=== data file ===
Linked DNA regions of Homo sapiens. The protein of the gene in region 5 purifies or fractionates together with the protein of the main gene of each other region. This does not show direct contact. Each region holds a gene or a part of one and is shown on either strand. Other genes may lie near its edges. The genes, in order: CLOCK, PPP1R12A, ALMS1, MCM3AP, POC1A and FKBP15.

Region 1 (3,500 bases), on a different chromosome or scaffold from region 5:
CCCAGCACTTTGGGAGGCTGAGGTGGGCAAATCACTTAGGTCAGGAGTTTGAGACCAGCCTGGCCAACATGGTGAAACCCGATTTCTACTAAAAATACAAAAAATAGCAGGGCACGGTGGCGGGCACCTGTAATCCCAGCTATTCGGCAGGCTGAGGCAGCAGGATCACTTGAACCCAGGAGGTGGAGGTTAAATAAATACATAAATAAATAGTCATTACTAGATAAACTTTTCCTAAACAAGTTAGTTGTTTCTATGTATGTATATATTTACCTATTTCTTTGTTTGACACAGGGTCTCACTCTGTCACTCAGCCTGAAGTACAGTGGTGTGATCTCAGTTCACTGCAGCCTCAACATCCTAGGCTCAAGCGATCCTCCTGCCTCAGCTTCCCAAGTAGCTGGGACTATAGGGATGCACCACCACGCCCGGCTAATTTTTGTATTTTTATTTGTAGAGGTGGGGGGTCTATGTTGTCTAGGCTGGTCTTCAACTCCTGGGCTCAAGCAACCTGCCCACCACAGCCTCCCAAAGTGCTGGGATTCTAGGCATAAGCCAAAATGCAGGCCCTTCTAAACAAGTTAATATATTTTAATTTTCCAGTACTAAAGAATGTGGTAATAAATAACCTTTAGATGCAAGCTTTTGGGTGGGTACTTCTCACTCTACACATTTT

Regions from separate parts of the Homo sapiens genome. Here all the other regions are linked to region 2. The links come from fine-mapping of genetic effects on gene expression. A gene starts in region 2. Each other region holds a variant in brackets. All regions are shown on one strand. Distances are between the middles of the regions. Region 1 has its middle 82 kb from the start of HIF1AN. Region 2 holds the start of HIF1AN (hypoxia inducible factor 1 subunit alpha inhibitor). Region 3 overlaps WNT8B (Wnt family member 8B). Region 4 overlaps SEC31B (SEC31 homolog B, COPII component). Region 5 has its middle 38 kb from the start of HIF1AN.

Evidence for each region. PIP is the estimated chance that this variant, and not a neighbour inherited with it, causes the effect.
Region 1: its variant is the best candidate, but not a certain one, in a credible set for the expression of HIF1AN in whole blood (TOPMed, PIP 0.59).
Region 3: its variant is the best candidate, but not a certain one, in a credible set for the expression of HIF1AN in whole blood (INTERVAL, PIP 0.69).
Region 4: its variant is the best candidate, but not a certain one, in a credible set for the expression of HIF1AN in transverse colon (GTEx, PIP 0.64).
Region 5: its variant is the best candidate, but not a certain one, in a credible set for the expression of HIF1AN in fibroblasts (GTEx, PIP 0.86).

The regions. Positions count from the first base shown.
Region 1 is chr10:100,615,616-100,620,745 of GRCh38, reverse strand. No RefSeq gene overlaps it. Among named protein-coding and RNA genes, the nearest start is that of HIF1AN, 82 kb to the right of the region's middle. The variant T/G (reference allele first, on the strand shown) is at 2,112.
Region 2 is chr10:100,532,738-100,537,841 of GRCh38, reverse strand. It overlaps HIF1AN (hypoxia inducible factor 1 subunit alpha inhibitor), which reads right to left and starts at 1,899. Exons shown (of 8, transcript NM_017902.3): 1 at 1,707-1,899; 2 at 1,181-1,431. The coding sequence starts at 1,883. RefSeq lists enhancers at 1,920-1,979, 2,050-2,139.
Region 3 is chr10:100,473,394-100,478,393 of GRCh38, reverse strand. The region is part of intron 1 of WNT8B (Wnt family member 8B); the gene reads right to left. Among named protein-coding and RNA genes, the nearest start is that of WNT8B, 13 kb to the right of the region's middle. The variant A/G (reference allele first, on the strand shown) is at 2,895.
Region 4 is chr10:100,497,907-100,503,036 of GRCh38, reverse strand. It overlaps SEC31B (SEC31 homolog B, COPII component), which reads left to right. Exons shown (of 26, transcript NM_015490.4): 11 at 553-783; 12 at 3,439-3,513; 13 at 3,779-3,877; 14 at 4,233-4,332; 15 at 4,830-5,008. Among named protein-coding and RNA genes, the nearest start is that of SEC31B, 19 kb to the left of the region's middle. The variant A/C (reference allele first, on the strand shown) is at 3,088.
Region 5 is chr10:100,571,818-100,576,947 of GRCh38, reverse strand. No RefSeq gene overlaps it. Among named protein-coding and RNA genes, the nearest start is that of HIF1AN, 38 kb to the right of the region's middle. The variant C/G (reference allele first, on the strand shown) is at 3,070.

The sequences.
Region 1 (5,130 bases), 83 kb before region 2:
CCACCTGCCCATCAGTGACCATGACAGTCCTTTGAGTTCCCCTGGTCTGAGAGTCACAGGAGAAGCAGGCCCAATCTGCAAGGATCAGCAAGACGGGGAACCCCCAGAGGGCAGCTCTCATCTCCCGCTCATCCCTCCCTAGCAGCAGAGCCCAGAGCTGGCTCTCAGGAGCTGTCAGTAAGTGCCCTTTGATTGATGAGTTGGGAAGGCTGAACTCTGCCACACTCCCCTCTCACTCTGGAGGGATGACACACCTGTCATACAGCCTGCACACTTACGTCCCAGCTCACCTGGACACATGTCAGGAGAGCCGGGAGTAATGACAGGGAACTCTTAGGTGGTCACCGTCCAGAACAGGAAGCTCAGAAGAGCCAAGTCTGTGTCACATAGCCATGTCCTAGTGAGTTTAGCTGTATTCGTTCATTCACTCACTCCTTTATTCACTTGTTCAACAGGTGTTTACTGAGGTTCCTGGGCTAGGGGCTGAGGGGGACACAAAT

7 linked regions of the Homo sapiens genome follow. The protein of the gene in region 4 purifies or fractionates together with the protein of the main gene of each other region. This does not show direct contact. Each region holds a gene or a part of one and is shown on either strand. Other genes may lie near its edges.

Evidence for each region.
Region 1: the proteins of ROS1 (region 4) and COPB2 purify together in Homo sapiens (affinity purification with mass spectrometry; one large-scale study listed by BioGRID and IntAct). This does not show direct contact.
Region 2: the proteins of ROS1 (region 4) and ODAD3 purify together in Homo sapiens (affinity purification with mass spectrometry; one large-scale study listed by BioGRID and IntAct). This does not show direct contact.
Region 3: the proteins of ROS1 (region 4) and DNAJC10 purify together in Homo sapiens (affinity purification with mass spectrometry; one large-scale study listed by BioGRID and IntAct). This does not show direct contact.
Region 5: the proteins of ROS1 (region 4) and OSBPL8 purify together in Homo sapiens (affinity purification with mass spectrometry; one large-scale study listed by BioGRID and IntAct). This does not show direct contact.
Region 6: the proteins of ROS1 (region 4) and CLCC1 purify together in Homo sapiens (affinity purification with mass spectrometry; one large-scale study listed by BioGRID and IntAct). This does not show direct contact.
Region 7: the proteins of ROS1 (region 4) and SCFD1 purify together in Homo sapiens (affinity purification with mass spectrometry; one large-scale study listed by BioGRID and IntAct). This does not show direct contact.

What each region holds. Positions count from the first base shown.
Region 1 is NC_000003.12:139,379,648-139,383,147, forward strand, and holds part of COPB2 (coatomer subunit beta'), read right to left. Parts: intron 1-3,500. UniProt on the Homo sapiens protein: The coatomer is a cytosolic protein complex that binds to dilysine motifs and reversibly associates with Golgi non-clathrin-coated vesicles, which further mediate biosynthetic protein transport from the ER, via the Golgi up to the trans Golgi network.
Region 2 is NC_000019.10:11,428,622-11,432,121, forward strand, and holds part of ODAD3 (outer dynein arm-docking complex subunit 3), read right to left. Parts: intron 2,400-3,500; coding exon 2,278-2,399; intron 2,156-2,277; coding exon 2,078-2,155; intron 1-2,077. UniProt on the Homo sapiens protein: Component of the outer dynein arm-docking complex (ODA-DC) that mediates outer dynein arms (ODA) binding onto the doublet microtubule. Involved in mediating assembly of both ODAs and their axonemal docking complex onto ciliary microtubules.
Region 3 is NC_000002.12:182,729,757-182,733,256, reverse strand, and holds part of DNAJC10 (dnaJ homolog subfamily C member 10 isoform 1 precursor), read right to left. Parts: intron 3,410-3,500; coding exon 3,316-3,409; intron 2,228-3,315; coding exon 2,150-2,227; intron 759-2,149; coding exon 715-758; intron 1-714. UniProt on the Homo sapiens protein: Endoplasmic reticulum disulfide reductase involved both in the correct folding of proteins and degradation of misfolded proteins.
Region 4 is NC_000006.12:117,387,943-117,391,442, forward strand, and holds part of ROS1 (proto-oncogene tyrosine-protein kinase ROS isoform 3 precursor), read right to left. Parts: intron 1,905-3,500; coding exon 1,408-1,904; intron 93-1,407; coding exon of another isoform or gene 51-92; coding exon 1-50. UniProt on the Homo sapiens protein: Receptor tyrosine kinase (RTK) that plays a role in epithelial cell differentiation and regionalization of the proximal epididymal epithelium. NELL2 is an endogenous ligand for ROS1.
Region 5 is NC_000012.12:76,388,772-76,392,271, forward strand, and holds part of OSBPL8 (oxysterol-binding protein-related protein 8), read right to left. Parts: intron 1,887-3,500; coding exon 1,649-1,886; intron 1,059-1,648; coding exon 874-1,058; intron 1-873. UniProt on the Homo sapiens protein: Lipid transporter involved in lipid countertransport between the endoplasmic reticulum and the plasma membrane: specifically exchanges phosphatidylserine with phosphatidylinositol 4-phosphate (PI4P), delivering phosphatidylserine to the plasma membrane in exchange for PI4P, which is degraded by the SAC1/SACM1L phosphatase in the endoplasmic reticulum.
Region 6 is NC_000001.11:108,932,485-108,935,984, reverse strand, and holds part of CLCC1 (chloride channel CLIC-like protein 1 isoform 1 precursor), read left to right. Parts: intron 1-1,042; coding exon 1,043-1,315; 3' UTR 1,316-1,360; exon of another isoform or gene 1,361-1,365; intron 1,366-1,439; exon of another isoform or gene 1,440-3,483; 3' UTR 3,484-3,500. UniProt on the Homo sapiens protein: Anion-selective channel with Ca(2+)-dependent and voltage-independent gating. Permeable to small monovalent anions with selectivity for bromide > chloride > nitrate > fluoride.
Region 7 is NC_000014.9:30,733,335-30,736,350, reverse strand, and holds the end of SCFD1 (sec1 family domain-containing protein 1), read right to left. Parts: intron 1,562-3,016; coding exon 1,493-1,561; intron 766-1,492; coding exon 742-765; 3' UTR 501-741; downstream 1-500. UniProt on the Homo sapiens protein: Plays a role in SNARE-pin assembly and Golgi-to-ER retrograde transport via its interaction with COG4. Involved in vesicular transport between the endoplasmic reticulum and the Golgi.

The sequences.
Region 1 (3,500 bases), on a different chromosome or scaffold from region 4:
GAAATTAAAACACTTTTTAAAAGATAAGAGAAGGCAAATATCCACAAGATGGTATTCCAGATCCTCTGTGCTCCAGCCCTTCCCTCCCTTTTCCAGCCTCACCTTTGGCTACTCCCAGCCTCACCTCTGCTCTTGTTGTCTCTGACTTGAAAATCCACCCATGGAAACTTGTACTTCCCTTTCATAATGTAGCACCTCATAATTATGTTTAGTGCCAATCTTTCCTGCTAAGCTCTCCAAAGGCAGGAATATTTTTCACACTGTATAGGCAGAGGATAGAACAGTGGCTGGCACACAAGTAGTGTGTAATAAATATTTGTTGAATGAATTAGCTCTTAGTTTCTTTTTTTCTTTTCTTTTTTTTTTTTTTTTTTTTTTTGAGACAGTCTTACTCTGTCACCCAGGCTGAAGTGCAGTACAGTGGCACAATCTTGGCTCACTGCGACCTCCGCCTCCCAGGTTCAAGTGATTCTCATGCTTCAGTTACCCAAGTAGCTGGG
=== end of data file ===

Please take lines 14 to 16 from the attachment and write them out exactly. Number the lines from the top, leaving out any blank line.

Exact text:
Region 4 is chr10:100,497,907-100,503,036 of GRCh38, reverse strand. It overlaps SEC31B (SEC31 homolog B, COPII component), which reads left to right. Exons shown (of 26, transcript NM_015490.4): 11 at 553-783; 12 at 3,439-3,513; 13 at 3,779-3,877; 14 at 4,233-4,332; 15 at 4,830-5,008. Among named protein-coding and RNA genes, the nearest start is that of SEC31B, 19 kb to the left of the region's middle. The variant A/C (reference allele first, on the strand shown) is at 3,088.
Region 5 is chr10:100,571,818-100,576,947 of GRCh38, reverse strand. No RefSeq gene overlaps it. Among named protein-coding and RNA genes, the nearest start is that of HIF1AN, 38 kb to the right of the region's middle. The variant C/G (reference allele first, on the strand shown) is at 3,070.

The sequences.